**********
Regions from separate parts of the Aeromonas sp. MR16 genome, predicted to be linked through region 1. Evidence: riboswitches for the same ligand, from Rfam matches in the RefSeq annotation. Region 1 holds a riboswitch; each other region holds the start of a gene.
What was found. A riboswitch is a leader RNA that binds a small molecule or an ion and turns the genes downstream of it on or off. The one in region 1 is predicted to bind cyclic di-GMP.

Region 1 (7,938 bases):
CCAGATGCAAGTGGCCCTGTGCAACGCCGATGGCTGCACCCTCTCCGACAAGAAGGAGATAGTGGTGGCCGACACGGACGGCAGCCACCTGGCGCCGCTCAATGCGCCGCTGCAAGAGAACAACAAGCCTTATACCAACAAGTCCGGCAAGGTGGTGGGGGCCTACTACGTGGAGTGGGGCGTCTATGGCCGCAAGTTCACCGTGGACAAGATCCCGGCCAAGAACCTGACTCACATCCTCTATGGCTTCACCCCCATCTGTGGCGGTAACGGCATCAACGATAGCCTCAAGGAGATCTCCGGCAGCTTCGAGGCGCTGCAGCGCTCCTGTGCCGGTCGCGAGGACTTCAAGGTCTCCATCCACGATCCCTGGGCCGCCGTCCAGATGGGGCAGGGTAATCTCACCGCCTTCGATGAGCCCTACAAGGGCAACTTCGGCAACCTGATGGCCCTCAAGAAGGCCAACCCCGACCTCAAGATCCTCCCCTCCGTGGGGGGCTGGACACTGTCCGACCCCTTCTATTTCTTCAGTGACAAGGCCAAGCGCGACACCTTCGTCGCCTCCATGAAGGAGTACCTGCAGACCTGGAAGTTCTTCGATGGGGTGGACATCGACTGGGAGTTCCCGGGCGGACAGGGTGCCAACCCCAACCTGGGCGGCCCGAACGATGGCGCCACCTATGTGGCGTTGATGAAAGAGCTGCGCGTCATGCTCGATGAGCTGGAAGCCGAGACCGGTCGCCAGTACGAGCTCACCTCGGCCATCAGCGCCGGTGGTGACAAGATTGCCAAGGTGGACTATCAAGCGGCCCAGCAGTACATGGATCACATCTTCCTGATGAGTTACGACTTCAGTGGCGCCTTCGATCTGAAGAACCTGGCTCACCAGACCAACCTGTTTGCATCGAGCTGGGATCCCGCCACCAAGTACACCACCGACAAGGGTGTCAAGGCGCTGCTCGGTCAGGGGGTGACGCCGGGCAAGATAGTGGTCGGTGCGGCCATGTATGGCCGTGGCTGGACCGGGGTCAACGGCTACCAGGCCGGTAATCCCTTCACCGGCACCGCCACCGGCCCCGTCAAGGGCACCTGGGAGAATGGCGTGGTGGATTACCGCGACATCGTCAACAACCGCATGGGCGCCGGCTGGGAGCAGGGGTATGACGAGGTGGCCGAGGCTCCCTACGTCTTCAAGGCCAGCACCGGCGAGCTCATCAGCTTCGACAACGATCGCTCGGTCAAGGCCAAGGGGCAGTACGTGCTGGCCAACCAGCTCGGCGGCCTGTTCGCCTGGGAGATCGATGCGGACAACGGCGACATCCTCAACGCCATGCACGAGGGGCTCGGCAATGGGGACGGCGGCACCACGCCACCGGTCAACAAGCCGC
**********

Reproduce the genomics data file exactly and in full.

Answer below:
Regions from separate parts of the Aeromonas sp. MR16 genome, predicted to be linked through region 1. Evidence: riboswitches for the same ligand, from Rfam matches in the RefSeq annotation. Region 1 holds a riboswitch; each other region holds the start of a gene.
What was found. A riboswitch is a leader RNA that binds a small molecule or an ion and turns the genes downstream of it on or off. The one in region 1 is predicted to bind cyclic di-GMP.

Region 1 (7,938 bases):
CCAGATGCAAGTGGCCCTGTGCAACGCCGATGGCTGCACCCTCTCCGACAAGAAGGAGATAGTGGTGGCCGACACGGACGGCAGCCACCTGGCGCCGCTCAATGCGCCGCTGCAAGAGAACAACAAGCCTTATACCAACAAGTCCGGCAAGGTGGTGGGGGCCTACTACGTGGAGTGGGGCGTCTATGGCCGCAAGTTCACCGTGGACAAGATCCCGGCCAAGAACCTGACTCACATCCTCTATGGCTTCACCCCCATCTGTGGCGGTAACGGCATCAACGATAGCCTCAAGGAGATCTCCGGCAGCTTCGAGGCGCTGCAGCGCTCCTGTGCCGGTCGCGAGGACTTCAAGGTCTCCATCCACGATCCCTGGGCCGCCGTCCAGATGGGGCAGGGTAATCTCACCGCCTTCGATGAGCCCTACAAGGGCAACTTCGGCAACCTGATGGCCCTCAAGAAGGCCAACCCCGACCTCAAGATCCTCCCCTCCGTGGGGGGCTGGACACTGTCCGACCCCTTCTATTTCTTCAGTGACAAGGCCAAGCGCGACACCTTCGTCGCCTCCATGAAGGAGTACCTGCAGACCTGGAAGTTCTTCGATGGGGTGGACATCGACTGGGAGTTCCCGGGCGGACAGGGTGCCAACCCCAACCTGGGCGGCCCGAACGATGGCGCCACCTATGTGGCGTTGATGAAAGAGCTGCGCGTCATGCTCGATGAGCTGGAAGCCGAGACCGGTCGCCAGTACGAGCTCACCTCGGCCATCAGCGCCGGTGGTGACAAGATTGCCAAGGTGGACTATCAAGCGGCCCAGCAGTACATGGATCACATCTTCCTGATGAGTTACGACTTCAGTGGCGCCTTCGATCTGAAGAACCTGGCTCACCAGACCAACCTGTTTGCATCGAGCTGGGATCCCGCCACCAAGTACACCACCGACAAGGGTGTCAAGGCGCTGCTCGGTCAGGGGGTGACGCCGGGCAAGATAGTGGTCGGTGCGGCCATGTATGGCCGTGGCTGGACCGGGGTCAACGGCTACCAGGCCGGTAATCCCTTCACCGGCACCGCCACCGGCCCCGTCAAGGGCACCTGGGAGAATGGCGTGGTGGATTACCGCGACATCGTCAACAACCGCATGGGCGCCGGCTGGGAGCAGGGGTATGACGAGGTGGCCGAGGCTCCCTACGTCTTCAAGGCCAGCACCGGCGAGCTCATCAGCTTCGACAACGATCGCTCGGTCAAGGCCAAGGGGCAGTACGTGCTGGCCAACCAGCTCGGCGGCCTGTTCGCCTGGGAGATCGATGCGGACAACGGCGACATCCTCAACGCCATGCACGAGGGGCTCGGCAATGGGGACGGCGGCACCACGCCACCGGTCAACAAGCCGC